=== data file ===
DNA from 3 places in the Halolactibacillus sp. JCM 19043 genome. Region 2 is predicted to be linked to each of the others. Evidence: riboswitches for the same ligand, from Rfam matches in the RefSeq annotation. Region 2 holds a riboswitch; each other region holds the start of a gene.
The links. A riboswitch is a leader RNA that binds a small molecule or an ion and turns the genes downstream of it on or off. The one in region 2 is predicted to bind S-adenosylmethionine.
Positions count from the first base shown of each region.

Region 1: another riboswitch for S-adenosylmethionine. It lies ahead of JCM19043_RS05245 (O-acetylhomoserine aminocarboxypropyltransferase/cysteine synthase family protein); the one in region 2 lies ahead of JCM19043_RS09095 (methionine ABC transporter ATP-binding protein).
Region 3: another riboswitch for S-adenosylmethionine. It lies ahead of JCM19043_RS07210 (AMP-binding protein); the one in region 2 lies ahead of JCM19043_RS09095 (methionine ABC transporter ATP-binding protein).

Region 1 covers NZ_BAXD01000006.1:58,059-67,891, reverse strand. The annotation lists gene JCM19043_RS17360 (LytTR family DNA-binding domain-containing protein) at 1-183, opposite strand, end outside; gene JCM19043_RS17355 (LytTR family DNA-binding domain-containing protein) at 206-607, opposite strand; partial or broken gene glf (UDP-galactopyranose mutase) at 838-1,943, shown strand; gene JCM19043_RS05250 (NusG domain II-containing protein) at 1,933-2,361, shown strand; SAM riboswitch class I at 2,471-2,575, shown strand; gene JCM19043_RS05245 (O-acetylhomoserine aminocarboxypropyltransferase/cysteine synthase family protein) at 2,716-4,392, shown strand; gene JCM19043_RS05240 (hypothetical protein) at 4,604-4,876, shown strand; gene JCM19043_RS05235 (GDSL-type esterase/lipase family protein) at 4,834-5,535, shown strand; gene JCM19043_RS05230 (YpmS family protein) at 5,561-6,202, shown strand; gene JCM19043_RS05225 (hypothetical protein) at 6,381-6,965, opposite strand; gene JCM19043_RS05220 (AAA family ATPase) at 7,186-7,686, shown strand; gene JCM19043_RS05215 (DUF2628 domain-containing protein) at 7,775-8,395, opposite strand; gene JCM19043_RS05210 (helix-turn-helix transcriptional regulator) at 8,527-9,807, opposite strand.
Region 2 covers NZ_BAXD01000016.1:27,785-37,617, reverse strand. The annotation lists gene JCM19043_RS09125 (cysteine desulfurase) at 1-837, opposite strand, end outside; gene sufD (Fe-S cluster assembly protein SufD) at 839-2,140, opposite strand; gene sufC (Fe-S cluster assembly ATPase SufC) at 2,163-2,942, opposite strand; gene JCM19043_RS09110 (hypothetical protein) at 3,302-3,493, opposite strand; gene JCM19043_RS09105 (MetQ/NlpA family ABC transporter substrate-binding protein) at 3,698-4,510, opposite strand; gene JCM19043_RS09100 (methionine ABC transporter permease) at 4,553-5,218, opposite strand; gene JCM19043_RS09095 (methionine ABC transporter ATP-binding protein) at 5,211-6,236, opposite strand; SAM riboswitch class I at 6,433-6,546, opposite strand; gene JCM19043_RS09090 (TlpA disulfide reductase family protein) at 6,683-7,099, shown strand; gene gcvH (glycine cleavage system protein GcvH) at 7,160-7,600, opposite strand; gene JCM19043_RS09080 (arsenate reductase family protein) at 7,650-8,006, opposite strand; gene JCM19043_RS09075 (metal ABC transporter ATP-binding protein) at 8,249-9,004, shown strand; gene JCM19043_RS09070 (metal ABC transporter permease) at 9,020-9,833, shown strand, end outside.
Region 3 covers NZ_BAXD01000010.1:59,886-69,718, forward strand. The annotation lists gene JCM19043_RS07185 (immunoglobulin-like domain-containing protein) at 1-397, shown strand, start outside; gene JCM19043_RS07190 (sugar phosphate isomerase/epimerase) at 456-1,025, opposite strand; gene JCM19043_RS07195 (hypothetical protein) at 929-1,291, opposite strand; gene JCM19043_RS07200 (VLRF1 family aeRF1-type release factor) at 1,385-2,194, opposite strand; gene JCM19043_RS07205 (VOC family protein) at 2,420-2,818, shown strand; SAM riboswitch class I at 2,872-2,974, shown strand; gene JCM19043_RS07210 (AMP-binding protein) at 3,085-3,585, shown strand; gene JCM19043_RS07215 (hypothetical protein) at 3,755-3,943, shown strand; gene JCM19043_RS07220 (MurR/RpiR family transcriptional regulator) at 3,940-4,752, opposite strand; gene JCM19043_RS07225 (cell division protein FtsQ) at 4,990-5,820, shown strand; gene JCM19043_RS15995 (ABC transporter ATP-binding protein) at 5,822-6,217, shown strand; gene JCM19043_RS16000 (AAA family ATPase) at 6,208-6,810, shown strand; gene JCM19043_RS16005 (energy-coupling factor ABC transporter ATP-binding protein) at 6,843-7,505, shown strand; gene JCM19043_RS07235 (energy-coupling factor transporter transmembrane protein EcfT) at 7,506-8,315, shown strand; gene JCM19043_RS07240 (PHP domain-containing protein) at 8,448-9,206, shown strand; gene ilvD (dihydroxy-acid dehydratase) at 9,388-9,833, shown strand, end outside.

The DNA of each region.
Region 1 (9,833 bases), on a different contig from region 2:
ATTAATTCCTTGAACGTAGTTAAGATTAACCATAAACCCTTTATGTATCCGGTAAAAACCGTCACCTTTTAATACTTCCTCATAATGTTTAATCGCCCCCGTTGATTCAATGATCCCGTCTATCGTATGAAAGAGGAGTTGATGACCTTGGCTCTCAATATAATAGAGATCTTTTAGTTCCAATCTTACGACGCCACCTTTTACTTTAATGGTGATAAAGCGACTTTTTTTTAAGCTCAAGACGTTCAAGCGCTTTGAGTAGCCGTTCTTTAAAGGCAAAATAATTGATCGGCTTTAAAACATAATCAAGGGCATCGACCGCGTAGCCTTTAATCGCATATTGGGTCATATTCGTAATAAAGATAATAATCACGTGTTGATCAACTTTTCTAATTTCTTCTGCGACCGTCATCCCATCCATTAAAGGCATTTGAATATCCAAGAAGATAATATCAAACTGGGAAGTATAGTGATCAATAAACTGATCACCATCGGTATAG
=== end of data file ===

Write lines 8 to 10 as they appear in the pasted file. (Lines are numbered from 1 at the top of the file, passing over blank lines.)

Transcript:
Region 3 covers NZ_BAXD01000010.1:59,886-69,718, forward strand. The annotation lists gene JCM19043_RS07185 (immunoglobulin-like domain-containing protein) at 1-397, shown strand, start outside; gene JCM19043_RS07190 (sugar phosphate isomerase/epimerase) at 456-1,025, opposite strand; gene JCM19043_RS07195 (hypothetical protein) at 929-1,291, opposite strand; gene JCM19043_RS07200 (VLRF1 family aeRF1-type release factor) at 1,385-2,194, opposite strand; gene JCM19043_RS07205 (VOC family protein) at 2,420-2,818, shown strand; SAM riboswitch class I at 2,872-2,974, shown strand; gene JCM19043_RS07210 (AMP-binding protein) at 3,085-3,585, shown strand; gene JCM19043_RS07215 (hypothetical protein) at 3,755-3,943, shown strand; gene JCM19043_RS07220 (MurR/RpiR family transcriptional regulator) at 3,940-4,752, opposite strand; gene JCM19043_RS07225 (cell division protein FtsQ) at 4,990-5,820, shown strand; gene JCM19043_RS15995 (ABC transporter ATP-binding protein) at 5,822-6,217, shown strand; gene JCM19043_RS16000 (AAA family ATPase) at 6,208-6,810, shown strand; gene JCM19043_RS16005 (energy-coupling factor ABC transporter ATP-binding protein) at 6,843-7,505, shown strand; gene JCM19043_RS07235 (energy-coupling factor transporter transmembrane protein EcfT) at 7,506-8,315, shown strand; gene JCM19043_RS07240 (PHP domain-containing protein) at 8,448-9,206, shown strand; gene ilvD (dihydroxy-acid dehydratase) at 9,388-9,833, shown strand, end outside.

The DNA of each region.
Region 1 (9,833 bases), on a different contig from region 2: